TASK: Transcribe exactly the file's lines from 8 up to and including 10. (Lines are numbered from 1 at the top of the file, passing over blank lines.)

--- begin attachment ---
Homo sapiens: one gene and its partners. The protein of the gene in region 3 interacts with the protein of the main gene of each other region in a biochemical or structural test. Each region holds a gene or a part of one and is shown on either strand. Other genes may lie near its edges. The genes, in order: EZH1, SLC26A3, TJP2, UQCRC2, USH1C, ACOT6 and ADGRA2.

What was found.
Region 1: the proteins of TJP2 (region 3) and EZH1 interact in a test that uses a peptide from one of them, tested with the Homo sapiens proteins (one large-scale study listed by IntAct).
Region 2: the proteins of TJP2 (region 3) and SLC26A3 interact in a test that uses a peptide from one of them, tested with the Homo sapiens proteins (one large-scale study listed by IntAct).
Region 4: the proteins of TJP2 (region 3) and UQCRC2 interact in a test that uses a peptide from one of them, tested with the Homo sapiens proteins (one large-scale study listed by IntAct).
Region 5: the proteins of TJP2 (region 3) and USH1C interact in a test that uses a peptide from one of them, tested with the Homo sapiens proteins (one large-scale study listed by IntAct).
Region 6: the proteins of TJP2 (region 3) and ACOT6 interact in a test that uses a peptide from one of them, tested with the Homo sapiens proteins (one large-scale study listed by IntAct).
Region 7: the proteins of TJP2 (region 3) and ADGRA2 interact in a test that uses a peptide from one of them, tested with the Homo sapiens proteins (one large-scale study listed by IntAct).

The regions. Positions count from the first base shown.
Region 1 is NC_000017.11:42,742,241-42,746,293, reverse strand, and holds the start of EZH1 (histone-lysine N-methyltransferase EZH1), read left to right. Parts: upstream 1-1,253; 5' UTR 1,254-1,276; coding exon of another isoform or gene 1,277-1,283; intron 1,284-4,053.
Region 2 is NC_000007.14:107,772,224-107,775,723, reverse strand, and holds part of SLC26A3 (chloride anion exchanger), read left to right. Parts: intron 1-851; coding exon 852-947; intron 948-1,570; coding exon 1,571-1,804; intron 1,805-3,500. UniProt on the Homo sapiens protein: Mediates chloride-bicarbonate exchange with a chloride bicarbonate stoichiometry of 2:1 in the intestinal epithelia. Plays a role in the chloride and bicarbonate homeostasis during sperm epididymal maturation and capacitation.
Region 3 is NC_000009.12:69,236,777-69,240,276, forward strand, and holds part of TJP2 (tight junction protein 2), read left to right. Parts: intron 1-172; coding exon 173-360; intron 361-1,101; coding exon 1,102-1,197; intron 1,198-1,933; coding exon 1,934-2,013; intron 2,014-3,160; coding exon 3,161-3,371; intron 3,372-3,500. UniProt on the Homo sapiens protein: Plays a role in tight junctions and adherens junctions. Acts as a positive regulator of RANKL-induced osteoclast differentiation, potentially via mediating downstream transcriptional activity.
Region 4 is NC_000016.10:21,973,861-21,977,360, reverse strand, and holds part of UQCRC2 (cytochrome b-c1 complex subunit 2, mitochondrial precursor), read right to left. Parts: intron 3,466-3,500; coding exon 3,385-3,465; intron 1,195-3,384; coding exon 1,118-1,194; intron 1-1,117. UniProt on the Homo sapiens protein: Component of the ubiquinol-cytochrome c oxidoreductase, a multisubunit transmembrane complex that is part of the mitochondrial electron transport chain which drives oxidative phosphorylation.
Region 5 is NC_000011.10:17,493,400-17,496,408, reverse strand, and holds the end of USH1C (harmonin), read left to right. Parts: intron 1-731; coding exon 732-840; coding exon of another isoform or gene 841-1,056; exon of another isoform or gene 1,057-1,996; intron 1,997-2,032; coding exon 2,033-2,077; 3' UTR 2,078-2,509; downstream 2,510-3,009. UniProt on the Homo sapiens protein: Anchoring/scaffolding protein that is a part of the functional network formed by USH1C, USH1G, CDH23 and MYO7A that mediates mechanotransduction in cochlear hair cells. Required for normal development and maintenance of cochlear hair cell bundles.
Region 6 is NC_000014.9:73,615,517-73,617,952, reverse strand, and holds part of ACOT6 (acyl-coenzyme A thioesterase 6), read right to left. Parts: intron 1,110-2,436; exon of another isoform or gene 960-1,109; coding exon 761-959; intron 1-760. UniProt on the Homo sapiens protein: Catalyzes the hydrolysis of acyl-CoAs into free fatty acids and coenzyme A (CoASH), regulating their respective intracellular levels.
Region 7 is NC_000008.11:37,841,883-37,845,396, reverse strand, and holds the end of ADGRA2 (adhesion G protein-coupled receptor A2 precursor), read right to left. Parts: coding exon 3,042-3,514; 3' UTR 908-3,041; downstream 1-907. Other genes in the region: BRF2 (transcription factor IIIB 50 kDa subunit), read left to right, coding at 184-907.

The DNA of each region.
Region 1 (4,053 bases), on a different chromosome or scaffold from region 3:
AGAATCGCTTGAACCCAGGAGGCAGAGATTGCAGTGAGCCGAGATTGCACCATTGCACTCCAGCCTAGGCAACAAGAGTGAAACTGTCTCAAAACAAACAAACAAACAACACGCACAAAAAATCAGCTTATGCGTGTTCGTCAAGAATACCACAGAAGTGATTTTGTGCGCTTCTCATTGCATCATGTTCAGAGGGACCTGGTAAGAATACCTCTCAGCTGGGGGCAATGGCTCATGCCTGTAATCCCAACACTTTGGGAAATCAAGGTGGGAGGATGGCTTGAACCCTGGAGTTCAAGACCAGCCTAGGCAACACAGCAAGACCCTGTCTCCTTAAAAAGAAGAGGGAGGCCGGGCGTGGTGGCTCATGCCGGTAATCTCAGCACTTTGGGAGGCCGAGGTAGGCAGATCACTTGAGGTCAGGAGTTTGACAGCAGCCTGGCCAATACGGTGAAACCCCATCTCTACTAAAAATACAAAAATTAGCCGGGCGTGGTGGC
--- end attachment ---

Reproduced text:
Region 7: the proteins of TJP2 (region 3) and ADGRA2 interact in a test that uses a peptide from one of them, tested with the Homo sapiens proteins (one large-scale study listed by IntAct).

The regions. Positions count from the first base shown.
Region 1 is NC_000017.11:42,742,241-42,746,293, reverse strand, and holds the start of EZH1 (histone-lysine N-methyltransferase EZH1), read left to right. Parts: upstream 1-1,253; 5' UTR 1,254-1,276; coding exon of another isoform or gene 1,277-1,283; intron 1,284-4,053.